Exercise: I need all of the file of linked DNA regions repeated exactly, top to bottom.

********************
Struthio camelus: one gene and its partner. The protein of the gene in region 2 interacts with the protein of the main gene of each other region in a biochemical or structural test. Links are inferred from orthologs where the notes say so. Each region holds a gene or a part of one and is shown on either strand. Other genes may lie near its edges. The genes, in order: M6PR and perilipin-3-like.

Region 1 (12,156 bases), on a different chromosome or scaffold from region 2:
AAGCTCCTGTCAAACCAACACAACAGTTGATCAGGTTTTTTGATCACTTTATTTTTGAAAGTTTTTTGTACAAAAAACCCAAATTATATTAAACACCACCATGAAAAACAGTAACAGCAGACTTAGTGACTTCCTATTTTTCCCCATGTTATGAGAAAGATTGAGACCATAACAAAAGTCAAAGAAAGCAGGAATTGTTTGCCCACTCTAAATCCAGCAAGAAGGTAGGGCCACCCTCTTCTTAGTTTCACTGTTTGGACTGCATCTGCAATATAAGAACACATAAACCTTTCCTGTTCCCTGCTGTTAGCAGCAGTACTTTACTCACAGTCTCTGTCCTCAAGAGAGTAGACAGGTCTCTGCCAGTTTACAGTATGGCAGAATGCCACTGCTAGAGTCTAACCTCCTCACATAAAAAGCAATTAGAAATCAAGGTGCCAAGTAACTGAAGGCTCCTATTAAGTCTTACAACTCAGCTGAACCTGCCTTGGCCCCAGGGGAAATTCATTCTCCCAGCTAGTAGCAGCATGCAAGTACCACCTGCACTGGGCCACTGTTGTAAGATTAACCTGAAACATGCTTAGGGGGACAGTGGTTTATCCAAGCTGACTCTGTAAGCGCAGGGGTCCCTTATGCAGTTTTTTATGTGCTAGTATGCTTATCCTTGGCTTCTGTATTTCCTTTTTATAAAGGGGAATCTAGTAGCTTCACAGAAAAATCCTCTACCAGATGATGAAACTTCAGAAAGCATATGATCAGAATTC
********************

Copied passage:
Struthio camelus: one gene and its partner. The protein of the gene in region 2 interacts with the protein of the main gene of each other region in a biochemical or structural test. Links are inferred from orthologs where the notes say so. Each region holds a gene or a part of one and is shown on either strand. Other genes may lie near its edges. The genes, in order: M6PR and perilipin-3-like.

Region 1 (12,156 bases), on a different chromosome or scaffold from region 2:
AAGCTCCTGTCAAACCAACACAACAGTTGATCAGGTTTTTTGATCACTTTATTTTTGAAAGTTTTTTGTACAAAAAACCCAAATTATATTAAACACCACCATGAAAAACAGTAACAGCAGACTTAGTGACTTCCTATTTTTCCCCATGTTATGAGAAAGATTGAGACCATAACAAAAGTCAAAGAAAGCAGGAATTGTTTGCCCACTCTAAATCCAGCAAGAAGGTAGGGCCACCCTCTTCTTAGTTTCACTGTTTGGACTGCATCTGCAATATAAGAACACATAAACCTTTCCTGTTCCCTGCTGTTAGCAGCAGTACTTTACTCACAGTCTCTGTCCTCAAGAGAGTAGACAGGTCTCTGCCAGTTTACAGTATGGCAGAATGCCACTGCTAGAGTCTAACCTCCTCACATAAAAAGCAATTAGAAATCAAGGTGCCAAGTAACTGAAGGCTCCTATTAAGTCTTACAACTCAGCTGAACCTGCCTTGGCCCCAGGGGAAATTCATTCTCCCAGCTAGTAGCAGCATGCAAGTACCACCTGCACTGGGCCACTGTTGTAAGATTAACCTGAAACATGCTTAGGGGGACAGTGGTTTATCCAAGCTGACTCTGTAAGCGCAGGGGTCCCTTATGCAGTTTTTTATGTGCTAGTATGCTTATCCTTGGCTTCTGTATTTCCTTTTTATAAAGGGGAATCTAGTAGCTTCACAGAAAAATCCTCTACCAGATGATGAAACTTCAGAAAGCATATGATCAGAATTC